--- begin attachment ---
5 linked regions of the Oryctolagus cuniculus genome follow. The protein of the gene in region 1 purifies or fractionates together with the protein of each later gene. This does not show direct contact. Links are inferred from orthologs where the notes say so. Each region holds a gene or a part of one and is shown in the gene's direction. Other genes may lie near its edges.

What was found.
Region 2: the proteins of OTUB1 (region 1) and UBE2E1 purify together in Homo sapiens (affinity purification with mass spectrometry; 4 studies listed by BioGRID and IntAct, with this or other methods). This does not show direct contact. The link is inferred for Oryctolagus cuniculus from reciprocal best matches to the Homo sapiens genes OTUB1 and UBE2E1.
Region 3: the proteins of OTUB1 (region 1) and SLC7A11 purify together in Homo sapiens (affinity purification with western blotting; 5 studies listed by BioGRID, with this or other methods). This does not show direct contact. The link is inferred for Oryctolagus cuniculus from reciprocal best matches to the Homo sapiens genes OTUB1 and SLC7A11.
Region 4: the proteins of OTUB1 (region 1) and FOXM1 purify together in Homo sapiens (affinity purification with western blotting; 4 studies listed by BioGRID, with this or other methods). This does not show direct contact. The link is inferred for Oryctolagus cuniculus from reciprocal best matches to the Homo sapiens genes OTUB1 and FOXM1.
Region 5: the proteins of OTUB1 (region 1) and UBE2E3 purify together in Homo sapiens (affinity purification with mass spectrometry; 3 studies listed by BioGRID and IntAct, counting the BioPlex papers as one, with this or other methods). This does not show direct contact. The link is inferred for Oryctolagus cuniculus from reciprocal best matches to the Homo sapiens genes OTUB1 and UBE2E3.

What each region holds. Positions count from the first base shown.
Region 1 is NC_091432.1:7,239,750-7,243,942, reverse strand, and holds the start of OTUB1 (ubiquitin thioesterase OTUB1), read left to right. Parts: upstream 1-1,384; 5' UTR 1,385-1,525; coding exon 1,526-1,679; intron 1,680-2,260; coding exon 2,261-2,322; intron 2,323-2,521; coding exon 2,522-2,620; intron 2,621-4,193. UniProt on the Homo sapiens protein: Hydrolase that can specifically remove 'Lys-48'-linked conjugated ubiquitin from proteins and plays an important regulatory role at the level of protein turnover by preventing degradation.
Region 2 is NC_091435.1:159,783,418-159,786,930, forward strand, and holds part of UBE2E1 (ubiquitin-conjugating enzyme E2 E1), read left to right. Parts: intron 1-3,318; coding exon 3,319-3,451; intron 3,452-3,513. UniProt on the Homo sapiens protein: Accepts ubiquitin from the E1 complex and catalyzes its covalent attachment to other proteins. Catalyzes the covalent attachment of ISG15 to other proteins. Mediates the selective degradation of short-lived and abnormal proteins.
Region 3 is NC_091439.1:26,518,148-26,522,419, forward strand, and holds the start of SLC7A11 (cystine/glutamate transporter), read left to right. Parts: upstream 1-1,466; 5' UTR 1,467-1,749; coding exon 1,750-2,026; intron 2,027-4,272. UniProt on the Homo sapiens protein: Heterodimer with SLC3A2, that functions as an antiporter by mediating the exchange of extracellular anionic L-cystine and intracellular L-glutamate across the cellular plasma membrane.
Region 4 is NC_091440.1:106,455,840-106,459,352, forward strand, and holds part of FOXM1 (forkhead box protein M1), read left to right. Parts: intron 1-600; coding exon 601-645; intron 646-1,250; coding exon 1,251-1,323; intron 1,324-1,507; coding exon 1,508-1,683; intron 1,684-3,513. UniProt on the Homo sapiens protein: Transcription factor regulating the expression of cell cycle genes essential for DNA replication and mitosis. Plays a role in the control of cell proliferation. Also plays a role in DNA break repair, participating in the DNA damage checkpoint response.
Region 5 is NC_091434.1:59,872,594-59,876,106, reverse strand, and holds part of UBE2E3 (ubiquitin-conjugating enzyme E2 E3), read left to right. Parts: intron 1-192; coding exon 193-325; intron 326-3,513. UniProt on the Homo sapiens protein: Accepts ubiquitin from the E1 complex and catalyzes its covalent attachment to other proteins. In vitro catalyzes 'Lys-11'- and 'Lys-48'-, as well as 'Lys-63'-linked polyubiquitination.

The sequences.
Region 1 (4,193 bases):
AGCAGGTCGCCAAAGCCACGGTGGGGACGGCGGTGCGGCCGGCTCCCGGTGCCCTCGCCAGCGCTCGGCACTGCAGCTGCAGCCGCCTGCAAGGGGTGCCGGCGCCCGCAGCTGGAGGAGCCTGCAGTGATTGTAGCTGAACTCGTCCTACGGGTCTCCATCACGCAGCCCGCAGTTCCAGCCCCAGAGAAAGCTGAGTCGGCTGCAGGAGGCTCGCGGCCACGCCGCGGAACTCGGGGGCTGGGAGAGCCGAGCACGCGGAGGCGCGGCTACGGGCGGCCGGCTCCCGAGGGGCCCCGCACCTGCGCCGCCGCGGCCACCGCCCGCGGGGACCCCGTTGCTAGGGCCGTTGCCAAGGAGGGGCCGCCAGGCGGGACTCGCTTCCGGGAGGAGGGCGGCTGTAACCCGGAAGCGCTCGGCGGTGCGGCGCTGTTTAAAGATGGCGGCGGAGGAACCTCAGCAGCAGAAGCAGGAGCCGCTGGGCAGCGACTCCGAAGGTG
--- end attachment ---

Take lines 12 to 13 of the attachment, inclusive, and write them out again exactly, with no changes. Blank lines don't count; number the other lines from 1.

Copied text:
Region 5 is NC_091434.1:59,872,594-59,876,106, reverse strand, and holds part of UBE2E3 (ubiquitin-conjugating enzyme E2 E3), read left to right. Parts: intron 1-192; coding exon 193-325; intron 326-3,513. UniProt on the Homo sapiens protein: Accepts ubiquitin from the E1 complex and catalyzes its covalent attachment to other proteins. In vitro catalyzes 'Lys-11'- and 'Lys-48'-, as well as 'Lys-63'-linked polyubiquitination.

The sequences.